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Notes and Correspondence
Deriving consistent approximate models of the global atmosphere using Hamilton's principle
Article first published online: 13 JAN 2014
© 2013 Crown Copyright, Met Office Quarterly Journal of the Royal Meteorological Society © 2013 Royal Meteorological Society
Quarterly Journal of the Royal Meteorological Society
Volume 140, Issue 684, pages 2383–2387, October 2014 Part A
How to Cite
Staniforth, A. (2014), Deriving consistent approximate models of the global atmosphere using Hamilton's principle. Q.J.R. Meteorol. Soc., 140: 2383–2387. doi: 10.1002/qj.2273
- Issue published online: 21 OCT 2014
- Article first published online: 13 JAN 2014
- Accepted manuscript online: 22 OCT 2013 12:40PM EST
- Manuscript Accepted: 10 OCT 2013
- Manuscript Revised: 19 SEP 2013
- Manuscript Received: 5 JUL 2013
- conservation properties;
- deep atmosphere;
- shallow atmosphere;
- spheroidal coordinates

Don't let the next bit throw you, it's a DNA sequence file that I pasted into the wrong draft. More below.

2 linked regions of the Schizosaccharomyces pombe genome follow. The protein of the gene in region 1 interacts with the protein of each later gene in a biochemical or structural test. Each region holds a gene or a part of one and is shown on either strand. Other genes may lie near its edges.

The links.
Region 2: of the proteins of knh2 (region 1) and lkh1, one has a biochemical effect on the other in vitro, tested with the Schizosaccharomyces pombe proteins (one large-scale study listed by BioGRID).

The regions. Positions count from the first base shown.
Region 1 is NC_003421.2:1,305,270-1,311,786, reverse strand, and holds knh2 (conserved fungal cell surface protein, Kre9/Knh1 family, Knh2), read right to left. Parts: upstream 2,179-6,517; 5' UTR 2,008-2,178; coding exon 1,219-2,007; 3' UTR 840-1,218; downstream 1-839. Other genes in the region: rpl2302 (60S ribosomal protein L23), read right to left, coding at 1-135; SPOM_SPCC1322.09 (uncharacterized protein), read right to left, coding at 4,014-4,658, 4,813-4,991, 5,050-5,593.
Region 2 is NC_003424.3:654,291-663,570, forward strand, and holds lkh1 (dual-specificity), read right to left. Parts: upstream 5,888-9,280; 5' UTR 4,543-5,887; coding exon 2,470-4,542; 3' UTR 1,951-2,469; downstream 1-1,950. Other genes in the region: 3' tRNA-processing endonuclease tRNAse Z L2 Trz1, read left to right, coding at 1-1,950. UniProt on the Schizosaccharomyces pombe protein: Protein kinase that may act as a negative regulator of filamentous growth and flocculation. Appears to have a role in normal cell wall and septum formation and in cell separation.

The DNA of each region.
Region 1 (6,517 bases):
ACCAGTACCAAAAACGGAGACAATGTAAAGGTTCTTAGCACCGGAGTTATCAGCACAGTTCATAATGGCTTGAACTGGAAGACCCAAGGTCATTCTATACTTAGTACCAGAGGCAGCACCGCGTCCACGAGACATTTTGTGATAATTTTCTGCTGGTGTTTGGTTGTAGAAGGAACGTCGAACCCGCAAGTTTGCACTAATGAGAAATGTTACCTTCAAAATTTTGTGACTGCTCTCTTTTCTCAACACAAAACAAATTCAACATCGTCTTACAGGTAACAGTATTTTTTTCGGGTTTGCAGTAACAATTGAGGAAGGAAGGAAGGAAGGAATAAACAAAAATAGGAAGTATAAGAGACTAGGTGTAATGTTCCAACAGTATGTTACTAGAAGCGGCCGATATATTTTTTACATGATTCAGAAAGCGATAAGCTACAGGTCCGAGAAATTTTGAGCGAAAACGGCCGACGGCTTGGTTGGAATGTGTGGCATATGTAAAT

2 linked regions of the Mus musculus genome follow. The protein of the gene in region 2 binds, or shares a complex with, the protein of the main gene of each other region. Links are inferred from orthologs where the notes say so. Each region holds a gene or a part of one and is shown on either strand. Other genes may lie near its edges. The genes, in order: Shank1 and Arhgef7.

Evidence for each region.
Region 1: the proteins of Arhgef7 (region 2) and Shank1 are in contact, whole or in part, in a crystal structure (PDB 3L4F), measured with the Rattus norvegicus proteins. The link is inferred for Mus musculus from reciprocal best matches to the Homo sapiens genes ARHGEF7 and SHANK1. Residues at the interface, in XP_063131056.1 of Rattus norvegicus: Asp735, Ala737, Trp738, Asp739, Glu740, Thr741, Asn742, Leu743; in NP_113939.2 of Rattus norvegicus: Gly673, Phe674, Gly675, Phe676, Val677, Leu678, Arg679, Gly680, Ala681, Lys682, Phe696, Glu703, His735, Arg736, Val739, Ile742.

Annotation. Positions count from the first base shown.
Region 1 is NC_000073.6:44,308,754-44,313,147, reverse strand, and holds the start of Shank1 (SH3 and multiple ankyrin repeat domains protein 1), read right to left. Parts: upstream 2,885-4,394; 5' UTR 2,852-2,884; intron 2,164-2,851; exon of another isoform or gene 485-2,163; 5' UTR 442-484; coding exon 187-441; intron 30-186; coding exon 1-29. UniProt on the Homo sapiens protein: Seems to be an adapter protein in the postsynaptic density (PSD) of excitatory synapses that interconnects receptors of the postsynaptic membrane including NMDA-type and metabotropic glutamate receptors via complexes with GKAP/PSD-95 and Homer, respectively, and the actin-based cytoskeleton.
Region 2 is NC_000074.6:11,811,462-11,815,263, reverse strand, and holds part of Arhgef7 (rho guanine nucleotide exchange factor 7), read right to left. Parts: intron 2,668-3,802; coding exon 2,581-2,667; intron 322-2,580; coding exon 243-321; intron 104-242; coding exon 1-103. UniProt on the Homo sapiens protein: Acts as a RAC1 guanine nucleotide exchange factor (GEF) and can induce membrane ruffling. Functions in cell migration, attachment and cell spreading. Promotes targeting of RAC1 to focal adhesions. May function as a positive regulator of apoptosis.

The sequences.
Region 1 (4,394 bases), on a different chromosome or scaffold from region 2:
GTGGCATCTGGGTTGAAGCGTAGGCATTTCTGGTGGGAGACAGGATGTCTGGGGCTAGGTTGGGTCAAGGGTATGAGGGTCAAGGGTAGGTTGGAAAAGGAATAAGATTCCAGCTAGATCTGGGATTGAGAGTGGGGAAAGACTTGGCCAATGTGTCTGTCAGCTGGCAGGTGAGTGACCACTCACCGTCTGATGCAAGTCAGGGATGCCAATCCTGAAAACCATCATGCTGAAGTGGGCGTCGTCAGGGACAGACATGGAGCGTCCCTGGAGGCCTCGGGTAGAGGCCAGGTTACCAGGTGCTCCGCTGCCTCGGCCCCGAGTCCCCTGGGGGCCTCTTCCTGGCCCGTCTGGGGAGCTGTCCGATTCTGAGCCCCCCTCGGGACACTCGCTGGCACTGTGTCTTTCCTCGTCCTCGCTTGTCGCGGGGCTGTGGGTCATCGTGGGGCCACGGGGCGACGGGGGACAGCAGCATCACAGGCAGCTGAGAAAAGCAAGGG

A quartet of dynamically consistent approximate models of the global atmosphere in non-spherical coordinates has recently been developed, according to whether approximations of shallow and/or quasi-hydrostatic nature are made. A model is considered to be dynamically consistent if it formally preserves conservation principles for axial angular momentum, energy and potential vorticity. The development of these approximate models involved detailed examination of conservation budgets to determine which terms to omit, modify, or retain in the equations for the three components of momentum, according to the type of approximation made.
An alternative, complementary, derivation of this quartet of approximate models is developed herein using Hamilton's principle. With this approach, a single term in the Lagrangian is identified, which can then be optionally modified to apply the quasi-hydrostatic approximation via an on–off switch. As in the previous work, application of the shallow-atmosphere approximation is achieved by choosing an orthogonal curvilinear coordinate system having an appropriate shallow metric. Application of Hamilton's principle and Noether's theorem then intrinsically preserves the conservation principles for axial angular momentum, energy and potential vorticity. This obviates the need to examine conservation budgets to determine which terms to omit, modify, or retain in the equations for the three components of momentum; everything just falls into place via the application of variational calculus. The resulting unified equation set is then identical to that previously obtained by trial and error examination of conservation budgets.